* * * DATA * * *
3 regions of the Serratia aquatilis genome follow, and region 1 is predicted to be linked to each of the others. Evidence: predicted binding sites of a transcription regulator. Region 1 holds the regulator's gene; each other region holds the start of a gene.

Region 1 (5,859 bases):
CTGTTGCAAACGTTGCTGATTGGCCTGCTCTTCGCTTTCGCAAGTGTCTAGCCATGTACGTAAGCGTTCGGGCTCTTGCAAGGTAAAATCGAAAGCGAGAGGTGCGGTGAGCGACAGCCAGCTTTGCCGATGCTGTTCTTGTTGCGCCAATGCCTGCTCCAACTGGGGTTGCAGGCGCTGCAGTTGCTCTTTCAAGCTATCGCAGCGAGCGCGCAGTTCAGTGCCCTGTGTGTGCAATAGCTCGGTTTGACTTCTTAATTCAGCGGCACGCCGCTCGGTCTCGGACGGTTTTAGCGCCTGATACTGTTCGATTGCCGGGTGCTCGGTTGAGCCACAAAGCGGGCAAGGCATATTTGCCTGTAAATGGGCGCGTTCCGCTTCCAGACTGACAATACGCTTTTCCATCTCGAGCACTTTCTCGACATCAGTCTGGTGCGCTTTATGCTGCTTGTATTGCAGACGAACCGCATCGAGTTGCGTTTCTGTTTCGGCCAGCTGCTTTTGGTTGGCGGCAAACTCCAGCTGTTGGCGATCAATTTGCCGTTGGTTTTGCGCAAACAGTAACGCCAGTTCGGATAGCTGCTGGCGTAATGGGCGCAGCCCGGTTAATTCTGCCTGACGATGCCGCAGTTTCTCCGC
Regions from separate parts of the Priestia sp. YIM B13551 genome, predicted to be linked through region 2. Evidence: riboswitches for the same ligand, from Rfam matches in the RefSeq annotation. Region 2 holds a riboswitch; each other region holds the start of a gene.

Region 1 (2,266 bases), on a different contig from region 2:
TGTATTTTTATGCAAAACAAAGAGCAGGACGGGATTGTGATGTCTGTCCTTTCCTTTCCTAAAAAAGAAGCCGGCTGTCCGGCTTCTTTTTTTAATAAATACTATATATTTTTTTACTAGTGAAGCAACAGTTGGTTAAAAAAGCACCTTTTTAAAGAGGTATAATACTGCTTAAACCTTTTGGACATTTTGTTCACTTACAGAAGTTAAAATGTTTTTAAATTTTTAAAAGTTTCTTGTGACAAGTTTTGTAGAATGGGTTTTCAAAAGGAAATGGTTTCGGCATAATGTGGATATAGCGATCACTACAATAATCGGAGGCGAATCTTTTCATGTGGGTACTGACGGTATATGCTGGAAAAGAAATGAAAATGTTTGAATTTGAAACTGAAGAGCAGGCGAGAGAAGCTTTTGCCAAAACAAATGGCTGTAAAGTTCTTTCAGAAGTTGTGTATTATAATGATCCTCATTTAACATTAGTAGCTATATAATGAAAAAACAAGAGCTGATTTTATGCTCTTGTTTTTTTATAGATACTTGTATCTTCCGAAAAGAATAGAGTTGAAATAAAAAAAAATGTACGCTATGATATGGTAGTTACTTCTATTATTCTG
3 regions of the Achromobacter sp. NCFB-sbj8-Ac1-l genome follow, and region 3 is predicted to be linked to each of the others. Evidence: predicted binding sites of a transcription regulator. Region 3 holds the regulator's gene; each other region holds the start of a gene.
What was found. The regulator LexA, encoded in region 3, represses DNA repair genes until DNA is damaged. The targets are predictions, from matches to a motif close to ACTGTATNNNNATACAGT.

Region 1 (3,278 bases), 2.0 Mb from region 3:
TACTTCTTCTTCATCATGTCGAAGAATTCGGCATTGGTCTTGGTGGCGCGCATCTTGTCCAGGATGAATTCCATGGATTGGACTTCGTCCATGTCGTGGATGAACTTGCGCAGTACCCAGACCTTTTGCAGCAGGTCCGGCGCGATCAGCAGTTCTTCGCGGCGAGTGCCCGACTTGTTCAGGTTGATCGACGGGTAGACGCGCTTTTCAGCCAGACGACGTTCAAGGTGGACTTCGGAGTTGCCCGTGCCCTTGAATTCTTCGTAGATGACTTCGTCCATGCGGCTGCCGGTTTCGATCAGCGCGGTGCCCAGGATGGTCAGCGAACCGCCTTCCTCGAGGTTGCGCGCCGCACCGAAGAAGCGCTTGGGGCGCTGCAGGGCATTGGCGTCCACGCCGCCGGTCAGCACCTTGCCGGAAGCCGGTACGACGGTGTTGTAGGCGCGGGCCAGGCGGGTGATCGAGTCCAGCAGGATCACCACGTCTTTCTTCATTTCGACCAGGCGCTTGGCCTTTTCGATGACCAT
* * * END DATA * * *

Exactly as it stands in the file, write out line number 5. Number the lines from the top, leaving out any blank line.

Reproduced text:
Region 1 (2,266 bases), on a different contig from region 2: